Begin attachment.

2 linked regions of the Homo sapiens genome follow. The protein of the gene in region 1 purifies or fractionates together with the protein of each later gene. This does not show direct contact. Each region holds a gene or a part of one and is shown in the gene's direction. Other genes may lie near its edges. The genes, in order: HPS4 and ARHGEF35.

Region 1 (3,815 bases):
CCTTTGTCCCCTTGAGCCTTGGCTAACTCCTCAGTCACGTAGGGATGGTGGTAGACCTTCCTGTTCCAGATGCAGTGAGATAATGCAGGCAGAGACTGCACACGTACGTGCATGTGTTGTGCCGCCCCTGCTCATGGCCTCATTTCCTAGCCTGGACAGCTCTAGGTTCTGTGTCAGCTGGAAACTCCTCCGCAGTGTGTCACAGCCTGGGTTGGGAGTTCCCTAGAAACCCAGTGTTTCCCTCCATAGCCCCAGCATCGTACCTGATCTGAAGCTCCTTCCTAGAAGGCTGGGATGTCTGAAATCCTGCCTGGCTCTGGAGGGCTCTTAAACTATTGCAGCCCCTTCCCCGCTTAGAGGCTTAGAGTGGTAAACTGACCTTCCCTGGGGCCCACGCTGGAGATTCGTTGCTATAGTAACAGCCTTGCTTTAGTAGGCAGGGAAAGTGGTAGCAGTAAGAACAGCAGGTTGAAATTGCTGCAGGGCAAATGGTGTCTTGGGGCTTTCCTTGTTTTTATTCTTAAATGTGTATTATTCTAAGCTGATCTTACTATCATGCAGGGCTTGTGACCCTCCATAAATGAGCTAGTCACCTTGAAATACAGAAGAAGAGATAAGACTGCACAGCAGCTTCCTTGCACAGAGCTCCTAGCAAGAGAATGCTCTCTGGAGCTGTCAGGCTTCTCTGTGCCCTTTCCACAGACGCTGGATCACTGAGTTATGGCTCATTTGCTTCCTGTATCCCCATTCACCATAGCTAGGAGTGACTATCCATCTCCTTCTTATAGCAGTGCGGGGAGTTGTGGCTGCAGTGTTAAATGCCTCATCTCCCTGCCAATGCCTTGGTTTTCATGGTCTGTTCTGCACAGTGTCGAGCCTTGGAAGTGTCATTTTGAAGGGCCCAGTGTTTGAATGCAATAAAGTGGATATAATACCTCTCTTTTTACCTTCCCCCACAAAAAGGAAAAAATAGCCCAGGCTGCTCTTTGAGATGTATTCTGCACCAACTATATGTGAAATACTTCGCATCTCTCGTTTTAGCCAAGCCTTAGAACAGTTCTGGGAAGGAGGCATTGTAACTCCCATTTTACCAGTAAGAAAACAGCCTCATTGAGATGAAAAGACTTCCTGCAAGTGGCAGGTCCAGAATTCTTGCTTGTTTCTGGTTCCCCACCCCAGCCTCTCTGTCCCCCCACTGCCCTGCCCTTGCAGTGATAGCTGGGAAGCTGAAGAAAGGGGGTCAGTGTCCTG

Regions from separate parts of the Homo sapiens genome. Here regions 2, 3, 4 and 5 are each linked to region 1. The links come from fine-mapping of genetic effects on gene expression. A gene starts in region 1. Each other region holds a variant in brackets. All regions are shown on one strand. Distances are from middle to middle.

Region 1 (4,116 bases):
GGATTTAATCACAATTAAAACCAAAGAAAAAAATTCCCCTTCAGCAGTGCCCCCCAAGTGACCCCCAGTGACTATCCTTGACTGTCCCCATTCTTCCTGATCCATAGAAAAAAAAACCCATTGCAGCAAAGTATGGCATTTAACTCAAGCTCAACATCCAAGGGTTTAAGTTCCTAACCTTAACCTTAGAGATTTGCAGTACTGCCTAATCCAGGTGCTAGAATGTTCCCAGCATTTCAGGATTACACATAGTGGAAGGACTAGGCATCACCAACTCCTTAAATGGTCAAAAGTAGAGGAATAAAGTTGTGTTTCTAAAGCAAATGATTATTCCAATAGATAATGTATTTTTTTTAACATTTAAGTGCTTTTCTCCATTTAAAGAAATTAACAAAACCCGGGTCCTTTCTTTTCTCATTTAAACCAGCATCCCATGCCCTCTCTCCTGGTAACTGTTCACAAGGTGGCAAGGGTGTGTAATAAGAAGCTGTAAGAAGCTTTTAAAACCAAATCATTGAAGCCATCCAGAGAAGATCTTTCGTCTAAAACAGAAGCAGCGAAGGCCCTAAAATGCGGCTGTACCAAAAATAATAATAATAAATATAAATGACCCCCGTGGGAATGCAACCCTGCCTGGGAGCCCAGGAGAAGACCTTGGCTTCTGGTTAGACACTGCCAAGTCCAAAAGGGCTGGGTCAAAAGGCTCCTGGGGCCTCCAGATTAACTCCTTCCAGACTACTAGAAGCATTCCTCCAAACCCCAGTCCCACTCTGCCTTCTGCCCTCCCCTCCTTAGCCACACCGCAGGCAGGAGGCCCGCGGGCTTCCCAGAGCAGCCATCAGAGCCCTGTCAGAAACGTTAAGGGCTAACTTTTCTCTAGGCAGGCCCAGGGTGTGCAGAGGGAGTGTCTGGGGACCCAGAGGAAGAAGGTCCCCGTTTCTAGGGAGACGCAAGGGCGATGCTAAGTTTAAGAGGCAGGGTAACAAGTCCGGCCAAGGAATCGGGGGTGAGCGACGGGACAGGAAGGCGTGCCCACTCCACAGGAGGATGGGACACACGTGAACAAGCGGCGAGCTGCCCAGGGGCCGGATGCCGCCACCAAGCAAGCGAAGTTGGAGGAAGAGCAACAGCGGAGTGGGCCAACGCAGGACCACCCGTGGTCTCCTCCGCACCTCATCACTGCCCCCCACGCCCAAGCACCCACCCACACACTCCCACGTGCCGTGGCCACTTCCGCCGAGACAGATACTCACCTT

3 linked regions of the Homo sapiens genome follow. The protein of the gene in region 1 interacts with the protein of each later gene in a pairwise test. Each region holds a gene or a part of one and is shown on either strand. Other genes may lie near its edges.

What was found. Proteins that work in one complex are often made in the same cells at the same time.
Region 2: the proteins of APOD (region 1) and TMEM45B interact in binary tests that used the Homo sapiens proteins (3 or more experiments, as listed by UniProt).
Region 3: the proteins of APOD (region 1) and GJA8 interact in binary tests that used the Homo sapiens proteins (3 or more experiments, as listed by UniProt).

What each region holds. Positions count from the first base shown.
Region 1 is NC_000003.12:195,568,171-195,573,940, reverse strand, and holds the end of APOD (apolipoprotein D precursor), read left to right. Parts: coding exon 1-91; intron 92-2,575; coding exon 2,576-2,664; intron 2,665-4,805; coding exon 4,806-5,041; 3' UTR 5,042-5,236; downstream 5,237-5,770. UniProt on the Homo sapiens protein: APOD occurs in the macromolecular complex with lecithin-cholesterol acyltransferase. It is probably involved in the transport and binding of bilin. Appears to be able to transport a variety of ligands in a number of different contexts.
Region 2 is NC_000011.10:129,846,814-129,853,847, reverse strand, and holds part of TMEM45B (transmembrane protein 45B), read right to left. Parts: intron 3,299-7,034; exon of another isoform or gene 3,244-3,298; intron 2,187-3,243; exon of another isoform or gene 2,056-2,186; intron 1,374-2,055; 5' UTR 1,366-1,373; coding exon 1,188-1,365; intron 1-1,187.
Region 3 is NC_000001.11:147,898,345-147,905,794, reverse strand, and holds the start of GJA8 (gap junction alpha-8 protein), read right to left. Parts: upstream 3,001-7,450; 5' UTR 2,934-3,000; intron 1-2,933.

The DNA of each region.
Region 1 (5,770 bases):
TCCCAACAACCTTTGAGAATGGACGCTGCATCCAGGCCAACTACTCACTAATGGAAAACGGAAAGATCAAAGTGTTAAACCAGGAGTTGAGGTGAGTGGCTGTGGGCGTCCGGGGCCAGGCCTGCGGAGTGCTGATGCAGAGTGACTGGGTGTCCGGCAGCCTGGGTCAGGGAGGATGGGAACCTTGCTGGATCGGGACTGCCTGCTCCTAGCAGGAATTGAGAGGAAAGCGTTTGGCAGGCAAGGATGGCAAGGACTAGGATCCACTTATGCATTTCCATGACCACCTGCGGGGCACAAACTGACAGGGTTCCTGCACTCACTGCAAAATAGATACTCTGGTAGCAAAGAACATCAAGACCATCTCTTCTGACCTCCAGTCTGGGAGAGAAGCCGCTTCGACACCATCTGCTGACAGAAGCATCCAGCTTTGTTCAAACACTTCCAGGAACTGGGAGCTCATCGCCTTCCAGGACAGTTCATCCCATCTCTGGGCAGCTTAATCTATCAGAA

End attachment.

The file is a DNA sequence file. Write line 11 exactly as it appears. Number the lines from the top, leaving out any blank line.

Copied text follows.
What each region holds. Positions count from the first base shown.